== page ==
LARP can save the world!

larp hero
Average people save the world

For many larpers role playing has been an outlet into a bigger world. One where they can understand who they are as a person more deeply. Often stepping into the shoes of a character can be incredibly liberating. It’s often these moments of self-discovery “in character” that translate over to out of game situations that are truly life-changing. These crucible moments have a special quality to them in a LARP setting that makes them both more frequent than other settings and very powerful. Let’s explore why and then look at how they can change the world.

When a person enters a character at a LARP they take on a world-view that is not truly their own. This begins to have all kinds of changes on you directly. The first, and most noticeable, is that you begin to make decisions in a particular way. These decisions range from being mildly different than what you would do as a person to being completely foreign and against every fiber of your being. As you make decisions you have to constantly wrestle against your self in order to stay true to the character. Often, larpers will ask them selves, “What would [name of character] do?” instead of just reacting to a situation.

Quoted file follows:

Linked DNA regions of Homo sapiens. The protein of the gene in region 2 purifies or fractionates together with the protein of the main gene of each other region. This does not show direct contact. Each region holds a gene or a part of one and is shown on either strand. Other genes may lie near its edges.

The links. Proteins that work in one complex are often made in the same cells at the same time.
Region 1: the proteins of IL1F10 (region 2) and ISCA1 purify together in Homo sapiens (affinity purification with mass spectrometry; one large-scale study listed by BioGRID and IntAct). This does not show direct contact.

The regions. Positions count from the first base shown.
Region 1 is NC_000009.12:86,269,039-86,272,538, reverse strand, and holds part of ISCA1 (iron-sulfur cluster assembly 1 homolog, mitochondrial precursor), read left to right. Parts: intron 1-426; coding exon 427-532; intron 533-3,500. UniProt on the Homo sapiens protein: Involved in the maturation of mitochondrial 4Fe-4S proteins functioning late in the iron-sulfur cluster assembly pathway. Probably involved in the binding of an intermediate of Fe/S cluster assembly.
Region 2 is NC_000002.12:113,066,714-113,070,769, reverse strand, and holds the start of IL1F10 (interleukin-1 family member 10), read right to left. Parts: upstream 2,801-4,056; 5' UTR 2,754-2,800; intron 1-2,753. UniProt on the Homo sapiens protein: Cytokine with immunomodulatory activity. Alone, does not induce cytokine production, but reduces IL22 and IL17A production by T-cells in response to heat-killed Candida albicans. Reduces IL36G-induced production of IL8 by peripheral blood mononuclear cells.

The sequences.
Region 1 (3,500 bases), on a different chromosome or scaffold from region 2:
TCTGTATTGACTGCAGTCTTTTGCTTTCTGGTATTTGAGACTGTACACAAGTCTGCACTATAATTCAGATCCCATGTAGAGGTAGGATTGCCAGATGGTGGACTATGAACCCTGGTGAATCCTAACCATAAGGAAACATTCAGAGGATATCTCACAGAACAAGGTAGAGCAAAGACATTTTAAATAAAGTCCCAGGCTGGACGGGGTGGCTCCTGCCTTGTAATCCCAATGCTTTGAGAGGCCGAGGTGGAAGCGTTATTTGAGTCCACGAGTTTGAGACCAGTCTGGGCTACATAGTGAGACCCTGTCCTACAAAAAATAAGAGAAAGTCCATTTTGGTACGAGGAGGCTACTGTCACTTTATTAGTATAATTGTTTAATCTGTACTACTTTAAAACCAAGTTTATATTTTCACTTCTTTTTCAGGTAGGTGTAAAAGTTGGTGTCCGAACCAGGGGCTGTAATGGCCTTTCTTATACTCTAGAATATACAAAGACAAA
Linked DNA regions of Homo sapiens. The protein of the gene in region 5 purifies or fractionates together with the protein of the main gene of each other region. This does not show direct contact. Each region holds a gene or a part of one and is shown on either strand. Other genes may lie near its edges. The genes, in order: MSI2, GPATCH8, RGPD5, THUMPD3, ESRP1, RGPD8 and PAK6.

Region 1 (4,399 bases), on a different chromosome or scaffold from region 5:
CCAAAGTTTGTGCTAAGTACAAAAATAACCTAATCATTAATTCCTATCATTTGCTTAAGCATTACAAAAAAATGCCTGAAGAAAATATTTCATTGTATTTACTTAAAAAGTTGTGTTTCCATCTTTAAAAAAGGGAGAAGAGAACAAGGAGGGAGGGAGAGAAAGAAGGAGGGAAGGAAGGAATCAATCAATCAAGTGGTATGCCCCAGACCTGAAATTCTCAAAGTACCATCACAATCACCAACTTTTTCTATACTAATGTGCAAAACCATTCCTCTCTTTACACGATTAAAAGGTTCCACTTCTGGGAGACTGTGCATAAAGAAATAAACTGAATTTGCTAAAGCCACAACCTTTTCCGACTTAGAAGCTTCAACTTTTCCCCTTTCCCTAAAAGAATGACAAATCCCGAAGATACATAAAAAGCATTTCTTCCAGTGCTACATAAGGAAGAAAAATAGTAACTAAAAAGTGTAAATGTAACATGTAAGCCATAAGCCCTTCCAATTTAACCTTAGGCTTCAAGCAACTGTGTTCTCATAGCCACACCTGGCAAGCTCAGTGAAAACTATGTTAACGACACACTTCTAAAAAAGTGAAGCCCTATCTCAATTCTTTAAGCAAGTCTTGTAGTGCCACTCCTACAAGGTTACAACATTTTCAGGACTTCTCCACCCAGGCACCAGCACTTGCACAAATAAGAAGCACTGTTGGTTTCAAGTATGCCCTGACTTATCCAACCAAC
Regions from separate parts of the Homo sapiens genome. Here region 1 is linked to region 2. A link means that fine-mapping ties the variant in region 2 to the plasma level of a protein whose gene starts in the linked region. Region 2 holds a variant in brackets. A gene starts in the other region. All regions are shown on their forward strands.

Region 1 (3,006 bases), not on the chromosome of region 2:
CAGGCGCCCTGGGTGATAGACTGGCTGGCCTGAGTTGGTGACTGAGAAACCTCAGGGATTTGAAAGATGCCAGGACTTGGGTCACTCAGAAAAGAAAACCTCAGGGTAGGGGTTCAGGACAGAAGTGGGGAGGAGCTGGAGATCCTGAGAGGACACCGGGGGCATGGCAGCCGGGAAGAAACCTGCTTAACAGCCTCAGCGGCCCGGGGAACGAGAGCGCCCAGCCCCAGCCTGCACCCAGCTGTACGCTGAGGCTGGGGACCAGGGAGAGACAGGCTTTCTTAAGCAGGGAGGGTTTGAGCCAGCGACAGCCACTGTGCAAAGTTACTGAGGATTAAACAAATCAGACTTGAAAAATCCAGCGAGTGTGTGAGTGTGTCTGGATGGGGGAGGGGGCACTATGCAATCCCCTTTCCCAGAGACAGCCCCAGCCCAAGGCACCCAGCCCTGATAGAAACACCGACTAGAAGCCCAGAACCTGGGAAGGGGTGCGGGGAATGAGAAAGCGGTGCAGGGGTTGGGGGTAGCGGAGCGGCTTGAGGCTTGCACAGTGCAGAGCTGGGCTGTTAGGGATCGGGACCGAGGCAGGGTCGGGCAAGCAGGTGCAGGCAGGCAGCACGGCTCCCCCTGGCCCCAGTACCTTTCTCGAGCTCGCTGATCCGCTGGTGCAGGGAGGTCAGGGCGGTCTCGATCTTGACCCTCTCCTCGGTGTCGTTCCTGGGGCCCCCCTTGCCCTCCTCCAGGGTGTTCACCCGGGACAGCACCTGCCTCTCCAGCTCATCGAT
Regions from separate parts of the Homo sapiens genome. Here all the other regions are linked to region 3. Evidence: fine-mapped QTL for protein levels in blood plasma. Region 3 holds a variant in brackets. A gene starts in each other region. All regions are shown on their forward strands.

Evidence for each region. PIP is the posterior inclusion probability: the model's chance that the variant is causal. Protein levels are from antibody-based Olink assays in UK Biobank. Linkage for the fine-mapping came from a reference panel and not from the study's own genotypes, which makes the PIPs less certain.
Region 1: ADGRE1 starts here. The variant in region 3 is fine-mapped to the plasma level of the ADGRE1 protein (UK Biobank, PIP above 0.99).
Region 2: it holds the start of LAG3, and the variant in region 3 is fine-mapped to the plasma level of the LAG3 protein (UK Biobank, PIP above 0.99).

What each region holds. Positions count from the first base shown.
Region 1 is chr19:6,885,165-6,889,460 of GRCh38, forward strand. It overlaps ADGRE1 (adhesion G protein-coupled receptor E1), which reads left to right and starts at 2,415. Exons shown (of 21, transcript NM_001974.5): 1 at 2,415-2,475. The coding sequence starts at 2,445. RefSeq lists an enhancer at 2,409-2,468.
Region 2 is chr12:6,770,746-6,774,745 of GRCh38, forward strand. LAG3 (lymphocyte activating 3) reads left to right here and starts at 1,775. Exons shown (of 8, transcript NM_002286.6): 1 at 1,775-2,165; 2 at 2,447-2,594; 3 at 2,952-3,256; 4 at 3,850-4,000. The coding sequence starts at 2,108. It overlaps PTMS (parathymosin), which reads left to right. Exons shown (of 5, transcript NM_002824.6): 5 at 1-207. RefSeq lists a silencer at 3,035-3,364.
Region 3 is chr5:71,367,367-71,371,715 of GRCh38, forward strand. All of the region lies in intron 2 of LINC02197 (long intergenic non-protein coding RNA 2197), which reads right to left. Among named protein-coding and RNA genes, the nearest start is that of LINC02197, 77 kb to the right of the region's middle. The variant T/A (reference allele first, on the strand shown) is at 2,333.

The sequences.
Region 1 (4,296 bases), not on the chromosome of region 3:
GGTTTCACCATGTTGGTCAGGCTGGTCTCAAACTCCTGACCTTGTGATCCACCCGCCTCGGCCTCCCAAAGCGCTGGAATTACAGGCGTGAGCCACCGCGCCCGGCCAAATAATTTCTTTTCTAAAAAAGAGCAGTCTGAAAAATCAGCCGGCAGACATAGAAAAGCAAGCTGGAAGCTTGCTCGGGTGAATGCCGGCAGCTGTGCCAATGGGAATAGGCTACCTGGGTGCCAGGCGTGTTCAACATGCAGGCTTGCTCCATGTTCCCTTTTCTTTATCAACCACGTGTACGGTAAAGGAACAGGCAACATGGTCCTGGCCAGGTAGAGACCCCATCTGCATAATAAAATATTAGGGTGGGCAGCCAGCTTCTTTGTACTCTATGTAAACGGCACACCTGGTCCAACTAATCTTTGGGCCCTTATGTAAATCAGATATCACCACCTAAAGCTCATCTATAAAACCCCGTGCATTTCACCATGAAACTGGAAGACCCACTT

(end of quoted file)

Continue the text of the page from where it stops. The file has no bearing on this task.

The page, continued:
The next big change comes when you begin to move from sympathy to empathy for your character and their situation. Sympathy is the having feelings for a person, but not feeling the same feelings as that particular person. Empathy is the state of having another’s feelings as if you were experiencing the same thing as them-self. An example would be to hear a of a tragic disaster. The person who sympathizes would feel for the people in the disaster. The person who empathizes would feel the same feelings as though they were also in the tragedy. In the early stages (I think this is a different amount of time for each person) of assuming your character you merely understand the feelings of the situation that they are in and, thus, sympathize with your character. Over time, however, you begin to take on more and more of an understanding of the setting, conflicts and decisions your character must make and you eventually empathize with their plight.